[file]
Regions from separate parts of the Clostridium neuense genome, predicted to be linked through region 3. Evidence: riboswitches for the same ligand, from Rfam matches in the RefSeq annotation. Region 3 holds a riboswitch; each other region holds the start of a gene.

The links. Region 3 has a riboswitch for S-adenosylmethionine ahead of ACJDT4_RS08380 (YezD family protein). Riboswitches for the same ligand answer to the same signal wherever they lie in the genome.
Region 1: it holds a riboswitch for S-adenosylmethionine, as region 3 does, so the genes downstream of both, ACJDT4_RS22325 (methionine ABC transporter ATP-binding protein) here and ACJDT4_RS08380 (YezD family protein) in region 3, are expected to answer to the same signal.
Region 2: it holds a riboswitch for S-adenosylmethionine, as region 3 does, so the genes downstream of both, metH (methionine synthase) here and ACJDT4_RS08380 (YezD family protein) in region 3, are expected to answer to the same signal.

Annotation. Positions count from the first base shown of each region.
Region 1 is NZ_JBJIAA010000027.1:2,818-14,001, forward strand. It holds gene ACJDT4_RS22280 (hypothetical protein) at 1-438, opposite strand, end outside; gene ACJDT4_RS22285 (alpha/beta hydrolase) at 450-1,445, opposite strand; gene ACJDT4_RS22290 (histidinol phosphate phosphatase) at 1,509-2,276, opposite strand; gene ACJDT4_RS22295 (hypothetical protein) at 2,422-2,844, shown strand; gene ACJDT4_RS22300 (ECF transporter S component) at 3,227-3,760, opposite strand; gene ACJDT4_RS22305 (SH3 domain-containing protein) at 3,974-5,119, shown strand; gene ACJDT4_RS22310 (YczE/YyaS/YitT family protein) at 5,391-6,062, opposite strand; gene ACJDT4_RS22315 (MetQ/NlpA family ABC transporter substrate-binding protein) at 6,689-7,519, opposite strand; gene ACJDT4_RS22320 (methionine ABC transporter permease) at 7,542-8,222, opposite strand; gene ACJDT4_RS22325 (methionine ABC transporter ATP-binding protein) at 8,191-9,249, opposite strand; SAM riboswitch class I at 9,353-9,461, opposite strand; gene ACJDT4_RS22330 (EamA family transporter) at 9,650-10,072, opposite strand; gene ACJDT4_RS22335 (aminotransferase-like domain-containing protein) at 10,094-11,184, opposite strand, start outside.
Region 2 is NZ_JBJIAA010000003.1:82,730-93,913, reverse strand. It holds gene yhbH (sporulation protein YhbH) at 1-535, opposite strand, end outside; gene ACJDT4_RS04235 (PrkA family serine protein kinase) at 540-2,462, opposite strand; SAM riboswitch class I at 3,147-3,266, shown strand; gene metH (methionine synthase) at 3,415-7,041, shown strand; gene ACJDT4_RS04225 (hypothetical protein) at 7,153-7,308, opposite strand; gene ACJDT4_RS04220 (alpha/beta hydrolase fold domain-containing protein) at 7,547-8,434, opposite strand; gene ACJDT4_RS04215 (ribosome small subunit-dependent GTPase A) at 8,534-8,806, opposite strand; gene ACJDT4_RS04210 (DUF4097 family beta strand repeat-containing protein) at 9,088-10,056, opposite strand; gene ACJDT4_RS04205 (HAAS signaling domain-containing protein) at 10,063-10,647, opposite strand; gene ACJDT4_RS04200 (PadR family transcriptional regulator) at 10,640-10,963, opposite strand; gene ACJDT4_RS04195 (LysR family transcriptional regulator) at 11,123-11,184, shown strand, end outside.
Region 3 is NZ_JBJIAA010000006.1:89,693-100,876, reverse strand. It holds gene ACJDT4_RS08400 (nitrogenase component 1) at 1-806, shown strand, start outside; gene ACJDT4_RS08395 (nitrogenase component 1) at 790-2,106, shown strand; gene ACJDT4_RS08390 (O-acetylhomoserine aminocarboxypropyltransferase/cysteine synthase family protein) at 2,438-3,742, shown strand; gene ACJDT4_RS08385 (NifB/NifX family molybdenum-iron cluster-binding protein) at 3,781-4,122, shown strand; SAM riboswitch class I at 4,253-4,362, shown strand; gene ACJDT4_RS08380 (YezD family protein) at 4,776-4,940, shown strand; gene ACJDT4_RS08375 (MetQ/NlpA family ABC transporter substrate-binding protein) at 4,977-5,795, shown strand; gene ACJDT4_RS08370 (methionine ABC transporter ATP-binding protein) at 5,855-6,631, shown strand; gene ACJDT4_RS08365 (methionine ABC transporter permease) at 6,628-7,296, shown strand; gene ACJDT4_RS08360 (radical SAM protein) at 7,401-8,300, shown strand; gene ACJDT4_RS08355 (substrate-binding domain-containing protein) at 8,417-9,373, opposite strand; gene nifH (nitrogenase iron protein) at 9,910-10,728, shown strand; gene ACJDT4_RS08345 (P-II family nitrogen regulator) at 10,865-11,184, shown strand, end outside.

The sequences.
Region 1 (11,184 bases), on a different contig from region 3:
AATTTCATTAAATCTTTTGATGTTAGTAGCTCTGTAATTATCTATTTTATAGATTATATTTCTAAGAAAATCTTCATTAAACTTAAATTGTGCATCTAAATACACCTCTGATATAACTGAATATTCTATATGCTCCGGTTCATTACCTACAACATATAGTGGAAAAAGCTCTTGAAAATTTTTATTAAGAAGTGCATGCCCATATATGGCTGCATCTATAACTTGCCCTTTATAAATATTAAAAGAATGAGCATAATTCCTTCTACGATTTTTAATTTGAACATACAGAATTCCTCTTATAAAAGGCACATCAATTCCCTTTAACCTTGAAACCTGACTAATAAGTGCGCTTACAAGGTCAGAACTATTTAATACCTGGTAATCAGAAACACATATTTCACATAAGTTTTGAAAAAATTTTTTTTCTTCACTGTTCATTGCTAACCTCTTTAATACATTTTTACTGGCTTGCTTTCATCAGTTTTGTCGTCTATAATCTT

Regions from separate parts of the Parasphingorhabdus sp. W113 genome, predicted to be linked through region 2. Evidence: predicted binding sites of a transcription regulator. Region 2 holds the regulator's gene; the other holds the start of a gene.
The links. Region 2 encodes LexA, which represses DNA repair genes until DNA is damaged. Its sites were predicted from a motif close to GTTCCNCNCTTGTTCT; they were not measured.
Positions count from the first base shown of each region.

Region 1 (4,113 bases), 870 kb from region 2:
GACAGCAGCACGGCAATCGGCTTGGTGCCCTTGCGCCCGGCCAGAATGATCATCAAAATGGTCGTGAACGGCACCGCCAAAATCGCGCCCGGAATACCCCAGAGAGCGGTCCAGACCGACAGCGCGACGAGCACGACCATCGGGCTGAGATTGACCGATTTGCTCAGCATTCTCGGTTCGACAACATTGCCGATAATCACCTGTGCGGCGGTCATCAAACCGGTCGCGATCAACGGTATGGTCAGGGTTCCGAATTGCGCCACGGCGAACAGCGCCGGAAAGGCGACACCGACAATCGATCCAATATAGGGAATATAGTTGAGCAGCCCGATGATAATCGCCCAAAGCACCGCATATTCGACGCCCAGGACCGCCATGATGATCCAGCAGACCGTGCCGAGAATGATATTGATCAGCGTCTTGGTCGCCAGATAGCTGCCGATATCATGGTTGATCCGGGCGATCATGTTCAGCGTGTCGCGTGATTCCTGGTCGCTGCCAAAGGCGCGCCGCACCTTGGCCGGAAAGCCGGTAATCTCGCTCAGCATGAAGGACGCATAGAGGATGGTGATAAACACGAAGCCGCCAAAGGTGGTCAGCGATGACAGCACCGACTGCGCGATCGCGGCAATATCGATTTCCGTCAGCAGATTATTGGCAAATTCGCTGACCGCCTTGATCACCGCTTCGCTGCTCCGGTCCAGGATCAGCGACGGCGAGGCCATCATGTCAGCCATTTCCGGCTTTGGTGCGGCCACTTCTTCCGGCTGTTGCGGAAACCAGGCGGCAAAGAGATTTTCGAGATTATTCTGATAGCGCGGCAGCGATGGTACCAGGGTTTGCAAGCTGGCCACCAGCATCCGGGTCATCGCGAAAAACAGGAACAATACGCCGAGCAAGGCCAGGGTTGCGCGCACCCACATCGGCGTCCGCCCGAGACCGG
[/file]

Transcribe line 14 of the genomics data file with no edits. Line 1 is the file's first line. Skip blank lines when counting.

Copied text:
Positions count from the first base shown of each region.